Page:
This course provides the opportunity to offer a new topic in the subject area of United States history.
Course was offered Spring 2015, Spring 2011
HIUS 4591Topics in United States History (3.00)
Topics courses are small, discussion-oriented classes available to any student with sufficient background and interest in a particular field of historical study. Offered irregularly, they are open to majors or non-majors on an equal basis.
HIUS 4993Independent Study in United States History (1.00 - 3.00)
Offered
Fall 2017
In exceptional circumstances and with permission of a faculty member any student may undertake a rigorous program of independent study designed to explore a subject not currently being taught or to expand upon regular offerings. Independent Study projects may not be used to replace regularly scheduled classes. Enrollment is open to majors or non-majors. Note: These courses are open only to Human Biology majors.
HIUS 5022Economic Culture in Early America (3.00)
This discussion-based colloquium, open to advanced undergraduate and graduate students, examines economic life in colonial and Revolutionary America. Our readings--on topics that include market agriculture, transatlantic commerce, and the slave trade--will features works of history that describe economic behaviors and, at the same time, interpret production, trade, and consumption in cultural terms.
Course was offered Spring 2016
HIUS 5081Turning Points in U.S. History: Micro-Analytic Methods (3.00)
The course has two main objects. The first is to linger over several turning points in the history of the United States. The second is work on `micro-analytic' methods to use in studying such critical episodes.
HIUS 5559New Course in United States History (1.00 - 4.00)
This course provides the opportunity to offer a new topic in the subject area of United States history.
Course was offered Fall 2010
HIUS 6010Settlement of Am West, ca 1848-1900 (1.00)
This course will examine the settling of the American West. Roughly 5 decades the course covers are some of the most turbulent in Am History-the Civil War, Indian Wars, and coming of railroads and millions pouring into land across the Mississippi.
Course was offered Spring 2011
HIUS 6011Learning History (1.00)
This course is the 2nd in a series which will explore what it means to be a teacher leader in history education. There are 3 goals 1) planning and implementation successful history learning experiences, 2) continuing conversation about sharing effective instructional approaches, 3) introduction to observing instruction/reflecting on instruction.
Course was offered Summer 2011
HIUS 6012Responding to Crises of Modernity: the US in the Progressive Era (1.00)
This course will explore how industrilization, urbanization, immigration, and technological changes of the late 19th and early 205h centruies led to a strong and diverse wave of reform in the roughly 2 decades preceding US entry into WWI. This course is restricted to Center for the Liberal Arts students.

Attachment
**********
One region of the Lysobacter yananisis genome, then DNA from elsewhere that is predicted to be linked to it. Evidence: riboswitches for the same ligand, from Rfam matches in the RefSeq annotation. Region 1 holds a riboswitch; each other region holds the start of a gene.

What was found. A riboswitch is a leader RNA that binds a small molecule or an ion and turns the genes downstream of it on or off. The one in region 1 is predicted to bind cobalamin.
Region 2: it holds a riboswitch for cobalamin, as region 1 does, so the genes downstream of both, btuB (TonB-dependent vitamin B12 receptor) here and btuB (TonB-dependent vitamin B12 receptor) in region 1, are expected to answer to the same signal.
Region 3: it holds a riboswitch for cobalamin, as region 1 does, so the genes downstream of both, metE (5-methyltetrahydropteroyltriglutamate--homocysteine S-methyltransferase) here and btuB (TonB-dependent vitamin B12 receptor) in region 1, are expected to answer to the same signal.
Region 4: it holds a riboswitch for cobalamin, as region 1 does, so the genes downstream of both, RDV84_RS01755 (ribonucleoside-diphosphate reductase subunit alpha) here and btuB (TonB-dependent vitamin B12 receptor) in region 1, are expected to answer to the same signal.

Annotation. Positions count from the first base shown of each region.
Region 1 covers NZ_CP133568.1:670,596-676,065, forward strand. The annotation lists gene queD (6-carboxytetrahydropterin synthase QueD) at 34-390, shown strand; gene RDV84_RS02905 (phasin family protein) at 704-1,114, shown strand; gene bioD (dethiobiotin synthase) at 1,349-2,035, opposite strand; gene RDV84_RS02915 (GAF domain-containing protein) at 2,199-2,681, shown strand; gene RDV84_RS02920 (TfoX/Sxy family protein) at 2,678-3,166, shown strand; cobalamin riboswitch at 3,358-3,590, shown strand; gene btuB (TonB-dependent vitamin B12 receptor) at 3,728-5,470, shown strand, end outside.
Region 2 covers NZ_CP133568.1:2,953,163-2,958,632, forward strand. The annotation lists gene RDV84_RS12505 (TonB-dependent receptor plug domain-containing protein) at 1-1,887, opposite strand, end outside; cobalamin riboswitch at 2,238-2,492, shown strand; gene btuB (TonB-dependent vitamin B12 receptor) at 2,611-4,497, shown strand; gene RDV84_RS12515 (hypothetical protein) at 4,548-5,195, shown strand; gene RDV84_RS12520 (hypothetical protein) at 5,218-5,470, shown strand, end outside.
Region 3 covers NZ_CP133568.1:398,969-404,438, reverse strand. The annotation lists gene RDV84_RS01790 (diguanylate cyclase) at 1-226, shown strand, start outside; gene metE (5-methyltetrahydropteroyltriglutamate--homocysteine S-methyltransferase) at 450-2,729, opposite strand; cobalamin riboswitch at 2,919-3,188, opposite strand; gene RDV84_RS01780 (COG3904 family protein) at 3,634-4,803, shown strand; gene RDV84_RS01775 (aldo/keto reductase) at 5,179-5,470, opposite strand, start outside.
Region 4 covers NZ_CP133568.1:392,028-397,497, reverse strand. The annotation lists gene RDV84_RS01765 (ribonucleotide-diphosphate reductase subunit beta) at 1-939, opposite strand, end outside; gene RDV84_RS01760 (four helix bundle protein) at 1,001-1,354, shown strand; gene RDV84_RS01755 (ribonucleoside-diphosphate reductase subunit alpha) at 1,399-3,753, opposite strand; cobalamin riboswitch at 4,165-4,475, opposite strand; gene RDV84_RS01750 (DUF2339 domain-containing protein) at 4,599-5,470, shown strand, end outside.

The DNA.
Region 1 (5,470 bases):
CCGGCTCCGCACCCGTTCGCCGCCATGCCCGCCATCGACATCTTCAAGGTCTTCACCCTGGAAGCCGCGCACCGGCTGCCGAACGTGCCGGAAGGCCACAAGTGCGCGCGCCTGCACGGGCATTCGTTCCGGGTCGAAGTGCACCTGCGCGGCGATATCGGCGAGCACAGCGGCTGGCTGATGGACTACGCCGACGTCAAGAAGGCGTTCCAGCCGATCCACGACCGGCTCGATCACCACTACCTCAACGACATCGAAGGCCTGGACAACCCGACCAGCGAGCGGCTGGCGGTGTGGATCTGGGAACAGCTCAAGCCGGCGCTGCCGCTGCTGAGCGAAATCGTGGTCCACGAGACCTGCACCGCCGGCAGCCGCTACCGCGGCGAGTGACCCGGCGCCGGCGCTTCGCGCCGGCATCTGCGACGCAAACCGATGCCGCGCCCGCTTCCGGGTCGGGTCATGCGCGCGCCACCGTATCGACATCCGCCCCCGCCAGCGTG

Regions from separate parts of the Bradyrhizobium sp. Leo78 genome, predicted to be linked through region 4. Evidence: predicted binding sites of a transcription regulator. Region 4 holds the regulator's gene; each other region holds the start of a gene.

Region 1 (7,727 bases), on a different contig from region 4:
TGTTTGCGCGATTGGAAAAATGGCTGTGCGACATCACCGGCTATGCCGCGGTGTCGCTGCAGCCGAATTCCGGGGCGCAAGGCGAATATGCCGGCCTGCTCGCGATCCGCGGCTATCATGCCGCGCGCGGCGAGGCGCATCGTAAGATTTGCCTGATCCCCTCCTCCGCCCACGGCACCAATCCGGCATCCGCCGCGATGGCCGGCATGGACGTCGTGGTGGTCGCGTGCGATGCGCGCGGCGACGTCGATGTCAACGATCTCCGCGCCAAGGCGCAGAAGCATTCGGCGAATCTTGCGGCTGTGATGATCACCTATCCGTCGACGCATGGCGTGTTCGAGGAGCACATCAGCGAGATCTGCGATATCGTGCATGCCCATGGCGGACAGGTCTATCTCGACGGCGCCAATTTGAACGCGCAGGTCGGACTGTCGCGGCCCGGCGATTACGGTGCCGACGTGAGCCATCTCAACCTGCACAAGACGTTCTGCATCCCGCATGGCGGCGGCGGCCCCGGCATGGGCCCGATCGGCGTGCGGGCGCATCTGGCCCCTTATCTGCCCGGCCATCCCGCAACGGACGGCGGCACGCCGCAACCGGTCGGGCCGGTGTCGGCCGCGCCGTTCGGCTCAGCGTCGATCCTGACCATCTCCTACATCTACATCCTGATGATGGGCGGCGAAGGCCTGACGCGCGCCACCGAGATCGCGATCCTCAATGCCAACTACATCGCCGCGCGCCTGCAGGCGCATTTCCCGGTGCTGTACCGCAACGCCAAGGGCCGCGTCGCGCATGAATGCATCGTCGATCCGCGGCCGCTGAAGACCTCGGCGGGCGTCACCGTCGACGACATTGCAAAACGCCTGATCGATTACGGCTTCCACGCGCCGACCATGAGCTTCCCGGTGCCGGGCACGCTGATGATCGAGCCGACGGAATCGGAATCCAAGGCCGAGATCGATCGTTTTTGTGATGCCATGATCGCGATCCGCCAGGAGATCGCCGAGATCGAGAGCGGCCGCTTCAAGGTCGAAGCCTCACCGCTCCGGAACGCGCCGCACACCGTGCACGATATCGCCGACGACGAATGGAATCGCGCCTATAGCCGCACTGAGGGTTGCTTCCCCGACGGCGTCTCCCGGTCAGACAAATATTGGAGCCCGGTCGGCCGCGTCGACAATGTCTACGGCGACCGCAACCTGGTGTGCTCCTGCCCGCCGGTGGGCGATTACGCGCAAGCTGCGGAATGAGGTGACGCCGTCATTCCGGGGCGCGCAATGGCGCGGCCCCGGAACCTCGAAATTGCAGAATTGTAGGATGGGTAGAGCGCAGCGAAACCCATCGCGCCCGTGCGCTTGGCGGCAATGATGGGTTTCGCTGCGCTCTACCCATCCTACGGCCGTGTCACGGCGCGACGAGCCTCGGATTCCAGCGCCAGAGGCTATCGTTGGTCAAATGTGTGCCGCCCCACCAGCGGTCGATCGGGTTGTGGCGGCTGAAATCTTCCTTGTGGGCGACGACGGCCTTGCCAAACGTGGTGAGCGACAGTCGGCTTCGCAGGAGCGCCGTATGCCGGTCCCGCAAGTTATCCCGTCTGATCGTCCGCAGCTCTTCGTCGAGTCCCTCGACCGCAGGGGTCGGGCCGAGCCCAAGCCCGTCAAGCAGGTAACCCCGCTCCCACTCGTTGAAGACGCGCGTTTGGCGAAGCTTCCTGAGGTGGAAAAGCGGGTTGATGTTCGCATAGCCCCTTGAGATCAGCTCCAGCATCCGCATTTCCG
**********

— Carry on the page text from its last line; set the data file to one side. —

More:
HIUS 6014The Progressive Era, the New Deal and the Transformation of American Democ (1.00)
This course will explore the first 4 decades of the 20th centruy, when a diverse array of government officials, academics, social activitists, and crusading journalists instigated changes in the ideas, institutions, and policies that shaped American politics
Course was offered Spring 2013
HIUS 6015Leadership in History (1.00)
This course is the third in a series that will explore what it means to be a teacher leader in history education
HIUS 6016Hearing the Civil Rights Movement (1.00)
This course explores key moments in the civil rights movement through sound and film recordings, related to them.
HIUS 6017The Other Liberalism: The United States in Vietnam (1.00)
This course will cover the history of American involvement in Vietnam from 1945 thru 1975
HIUS 6018America and the Sixties (1.00)
This course will address those events and people crucial to understanding 1960's America. From the promise of a Kennedy presidency to the Great Society of Lyndon B. Johnson to the quagmire of the Vietnam War, participants will consider not only American participation in Vietnam, but the impetus behind the war to eradicate poverty, and the important people, orgs, and battles in the cursade to end racial and social injustice.
HIUS 6019The Paradox of Prosperity (1.00)
This course will explore how the growth of America into a dynamic nation was fraught with paradoxes and how paradox ironically inspired Americans from a variety of fields and walks of life to believe they could meet and conquer any challenge which might emerege.
HIUS 6029Cold War Battle for Hearts and Minds (1.00)
The seminar will explore the internationa, intellectual, idealogical and cultural aspects of superpower struggle that consumed much of the 20th Century. It will trace East-West competition from roots to WWII and extends study past 1991 into Cold War World.
Course was offered Spring 2011
HIUS 6030Voices of the Civil Rights Movement (1.00)
Explores key moments in Civil Rights Movement thru sounds and fil recording related to them. Among topcs are rhetoric of Rev King Jr. residencies of Kennety, Johnson and Nixon and reaction from the White House to severl civil rights crises.
Course was offered Spring 2011
HIUS 6031The Origins of the US Welfare State (1.00)
Explore emergence and development of U.S. welfare state. Assess meaning of term "welfare state" in an American context: what counts as part of the welfare state, who is included in its benefits, and what rights--and obligations--does it suggest?
HIUS 6032Methods Teaching (1.00)
Provides teachers with overview of effective approaches to planning and implementing successful history learning experiences for students. Emphasis will be placed on exploring the relationship between educational theory and development of practical teaching techniques for every day use in the classroom.